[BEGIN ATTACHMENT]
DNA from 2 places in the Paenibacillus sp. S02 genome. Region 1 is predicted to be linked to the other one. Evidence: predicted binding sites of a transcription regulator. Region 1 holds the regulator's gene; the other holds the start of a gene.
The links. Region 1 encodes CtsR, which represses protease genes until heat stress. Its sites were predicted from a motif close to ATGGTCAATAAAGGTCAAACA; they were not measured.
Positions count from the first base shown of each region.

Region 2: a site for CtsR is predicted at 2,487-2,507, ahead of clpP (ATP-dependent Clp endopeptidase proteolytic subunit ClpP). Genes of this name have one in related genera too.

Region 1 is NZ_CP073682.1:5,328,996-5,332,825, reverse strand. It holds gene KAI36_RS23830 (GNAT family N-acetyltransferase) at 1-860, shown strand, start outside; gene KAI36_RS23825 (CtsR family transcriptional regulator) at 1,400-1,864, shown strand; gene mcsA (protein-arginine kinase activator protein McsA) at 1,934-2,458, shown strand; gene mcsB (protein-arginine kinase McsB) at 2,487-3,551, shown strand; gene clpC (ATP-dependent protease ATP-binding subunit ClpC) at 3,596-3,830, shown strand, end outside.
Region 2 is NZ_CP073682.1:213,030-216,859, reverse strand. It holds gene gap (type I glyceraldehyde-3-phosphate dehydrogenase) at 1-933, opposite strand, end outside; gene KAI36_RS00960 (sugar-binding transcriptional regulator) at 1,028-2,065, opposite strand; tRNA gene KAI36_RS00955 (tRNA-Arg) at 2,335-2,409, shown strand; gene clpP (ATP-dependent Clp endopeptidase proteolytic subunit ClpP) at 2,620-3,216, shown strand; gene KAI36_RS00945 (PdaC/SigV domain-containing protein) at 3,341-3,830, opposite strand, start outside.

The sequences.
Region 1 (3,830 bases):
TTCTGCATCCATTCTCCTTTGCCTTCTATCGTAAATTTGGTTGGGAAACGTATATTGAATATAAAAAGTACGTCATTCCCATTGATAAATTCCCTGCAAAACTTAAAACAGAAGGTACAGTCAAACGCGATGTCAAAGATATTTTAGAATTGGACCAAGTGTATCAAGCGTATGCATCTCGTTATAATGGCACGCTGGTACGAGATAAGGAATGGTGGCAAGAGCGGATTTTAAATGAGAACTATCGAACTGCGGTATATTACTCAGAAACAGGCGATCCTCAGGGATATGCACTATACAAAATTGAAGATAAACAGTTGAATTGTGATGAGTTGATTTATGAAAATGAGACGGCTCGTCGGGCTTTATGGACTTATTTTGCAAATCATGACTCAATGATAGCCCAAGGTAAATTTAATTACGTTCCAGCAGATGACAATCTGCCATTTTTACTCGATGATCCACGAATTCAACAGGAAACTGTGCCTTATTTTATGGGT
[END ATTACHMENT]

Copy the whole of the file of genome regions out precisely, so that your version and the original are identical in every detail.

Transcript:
DNA from 2 places in the Paenibacillus sp. S02 genome. Region 1 is predicted to be linked to the other one. Evidence: predicted binding sites of a transcription regulator. Region 1 holds the regulator's gene; the other holds the start of a gene.
The links. Region 1 encodes CtsR, which represses protease genes until heat stress. Its sites were predicted from a motif close to ATGGTCAATAAAGGTCAAACA; they were not measured.
Positions count from the first base shown of each region.

Region 2: a site for CtsR is predicted at 2,487-2,507, ahead of clpP (ATP-dependent Clp endopeptidase proteolytic subunit ClpP). Genes of this name have one in related genera too.

Region 1 is NZ_CP073682.1:5,328,996-5,332,825, reverse strand. It holds gene KAI36_RS23830 (GNAT family N-acetyltransferase) at 1-860, shown strand, start outside; gene KAI36_RS23825 (CtsR family transcriptional regulator) at 1,400-1,864, shown strand; gene mcsA (protein-arginine kinase activator protein McsA) at 1,934-2,458, shown strand; gene mcsB (protein-arginine kinase McsB) at 2,487-3,551, shown strand; gene clpC (ATP-dependent protease ATP-binding subunit ClpC) at 3,596-3,830, shown strand, end outside.
Region 2 is NZ_CP073682.1:213,030-216,859, reverse strand. It holds gene gap (type I glyceraldehyde-3-phosphate dehydrogenase) at 1-933, opposite strand, end outside; gene KAI36_RS00960 (sugar-binding transcriptional regulator) at 1,028-2,065, opposite strand; tRNA gene KAI36_RS00955 (tRNA-Arg) at 2,335-2,409, shown strand; gene clpP (ATP-dependent Clp endopeptidase proteolytic subunit ClpP) at 2,620-3,216, shown strand; gene KAI36_RS00945 (PdaC/SigV domain-containing protein) at 3,341-3,830, opposite strand, start outside.

The sequences.
Region 1 (3,830 bases):
TTCTGCATCCATTCTCCTTTGCCTTCTATCGTAAATTTGGTTGGGAAACGTATATTGAATATAAAAAGTACGTCATTCCCATTGATAAATTCCCTGCAAAACTTAAAACAGAAGGTACAGTCAAACGCGATGTCAAAGATATTTTAGAATTGGACCAAGTGTATCAAGCGTATGCATCTCGTTATAATGGCACGCTGGTACGAGATAAGGAATGGTGGCAAGAGCGGATTTTAAATGAGAACTATCGAACTGCGGTATATTACTCAGAAACAGGCGATCCTCAGGGATATGCACTATACAAAATTGAAGATAAACAGTTGAATTGTGATGAGTTGATTTATGAAAATGAGACGGCTCGTCGGGCTTTATGGACTTATTTTGCAAATCATGACTCAATGATAGCCCAAGGTAAATTTAATTACGTTCCAGCAGATGACAATCTGCCATTTTTACTCGATGATCCACGAATTCAACAGGAAACTGTGCCTTATTTTATGGGT